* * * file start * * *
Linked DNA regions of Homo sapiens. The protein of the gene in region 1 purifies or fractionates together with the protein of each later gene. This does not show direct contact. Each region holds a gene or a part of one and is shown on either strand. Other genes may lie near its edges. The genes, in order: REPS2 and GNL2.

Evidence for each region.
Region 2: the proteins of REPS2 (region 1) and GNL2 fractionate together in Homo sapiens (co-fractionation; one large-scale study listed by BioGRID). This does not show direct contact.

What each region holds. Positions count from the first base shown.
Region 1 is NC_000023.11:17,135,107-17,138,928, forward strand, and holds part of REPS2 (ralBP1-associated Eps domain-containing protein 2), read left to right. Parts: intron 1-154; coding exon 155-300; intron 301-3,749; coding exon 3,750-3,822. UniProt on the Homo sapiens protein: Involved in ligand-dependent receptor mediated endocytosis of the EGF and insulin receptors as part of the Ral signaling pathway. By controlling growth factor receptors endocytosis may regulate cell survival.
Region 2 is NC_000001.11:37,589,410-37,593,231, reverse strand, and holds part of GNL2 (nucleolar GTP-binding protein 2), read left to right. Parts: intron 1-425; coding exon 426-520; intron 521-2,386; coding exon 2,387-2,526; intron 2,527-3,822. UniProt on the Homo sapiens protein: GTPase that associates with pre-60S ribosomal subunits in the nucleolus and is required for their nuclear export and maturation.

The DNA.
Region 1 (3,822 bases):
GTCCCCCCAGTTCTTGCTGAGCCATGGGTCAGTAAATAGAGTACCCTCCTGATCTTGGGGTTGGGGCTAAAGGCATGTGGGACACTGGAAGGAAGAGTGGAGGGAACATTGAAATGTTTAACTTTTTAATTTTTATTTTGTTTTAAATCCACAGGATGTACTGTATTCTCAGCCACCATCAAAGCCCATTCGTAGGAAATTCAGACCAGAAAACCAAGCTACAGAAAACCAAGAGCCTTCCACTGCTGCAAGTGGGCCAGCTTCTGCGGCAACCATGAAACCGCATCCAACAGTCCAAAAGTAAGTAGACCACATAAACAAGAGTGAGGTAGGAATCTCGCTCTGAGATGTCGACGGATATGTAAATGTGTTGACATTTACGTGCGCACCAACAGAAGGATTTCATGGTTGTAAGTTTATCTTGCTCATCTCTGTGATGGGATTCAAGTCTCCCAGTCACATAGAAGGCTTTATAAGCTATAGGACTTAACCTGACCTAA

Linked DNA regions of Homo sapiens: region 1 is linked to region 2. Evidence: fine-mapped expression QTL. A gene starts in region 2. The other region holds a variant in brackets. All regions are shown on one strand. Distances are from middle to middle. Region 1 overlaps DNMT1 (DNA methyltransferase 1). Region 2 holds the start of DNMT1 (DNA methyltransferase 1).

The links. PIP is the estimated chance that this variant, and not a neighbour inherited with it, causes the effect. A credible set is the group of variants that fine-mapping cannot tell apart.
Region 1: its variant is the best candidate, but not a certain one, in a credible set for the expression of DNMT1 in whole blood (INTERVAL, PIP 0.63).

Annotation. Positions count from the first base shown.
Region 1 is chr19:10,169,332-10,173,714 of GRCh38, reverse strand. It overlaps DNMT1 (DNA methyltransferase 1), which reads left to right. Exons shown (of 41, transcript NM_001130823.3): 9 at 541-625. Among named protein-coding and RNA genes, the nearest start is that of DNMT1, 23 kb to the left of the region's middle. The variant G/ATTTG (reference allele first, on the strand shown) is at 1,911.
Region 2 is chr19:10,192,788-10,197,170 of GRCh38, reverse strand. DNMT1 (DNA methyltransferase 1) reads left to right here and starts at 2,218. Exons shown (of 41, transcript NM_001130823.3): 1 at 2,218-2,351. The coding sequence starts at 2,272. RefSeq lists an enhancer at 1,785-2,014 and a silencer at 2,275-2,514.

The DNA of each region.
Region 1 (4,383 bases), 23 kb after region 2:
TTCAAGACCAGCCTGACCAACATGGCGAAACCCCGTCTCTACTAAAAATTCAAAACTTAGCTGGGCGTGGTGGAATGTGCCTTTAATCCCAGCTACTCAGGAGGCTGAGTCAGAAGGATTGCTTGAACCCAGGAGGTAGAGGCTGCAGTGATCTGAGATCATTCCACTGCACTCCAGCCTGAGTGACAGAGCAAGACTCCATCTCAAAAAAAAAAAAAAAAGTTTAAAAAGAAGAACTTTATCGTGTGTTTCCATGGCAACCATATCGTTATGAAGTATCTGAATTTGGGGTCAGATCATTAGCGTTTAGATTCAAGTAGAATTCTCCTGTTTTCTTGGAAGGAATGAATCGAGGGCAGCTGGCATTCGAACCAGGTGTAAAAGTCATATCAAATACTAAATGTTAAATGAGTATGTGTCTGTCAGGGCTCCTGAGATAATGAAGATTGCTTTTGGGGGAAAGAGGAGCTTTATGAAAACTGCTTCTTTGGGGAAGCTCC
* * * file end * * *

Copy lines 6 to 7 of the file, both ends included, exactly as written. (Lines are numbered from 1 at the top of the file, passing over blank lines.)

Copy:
Region 2 is NC_000001.11:37,589,410-37,593,231, reverse strand, and holds part of GNL2 (nucleolar GTP-binding protein 2), read left to right. Parts: intron 1-425; coding exon 426-520; intron 521-2,386; coding exon 2,387-2,526; intron 2,527-3,822. UniProt on the Homo sapiens protein: GTPase that associates with pre-60S ribosomal subunits in the nucleolus and is required for their nuclear export and maturation.

The DNA.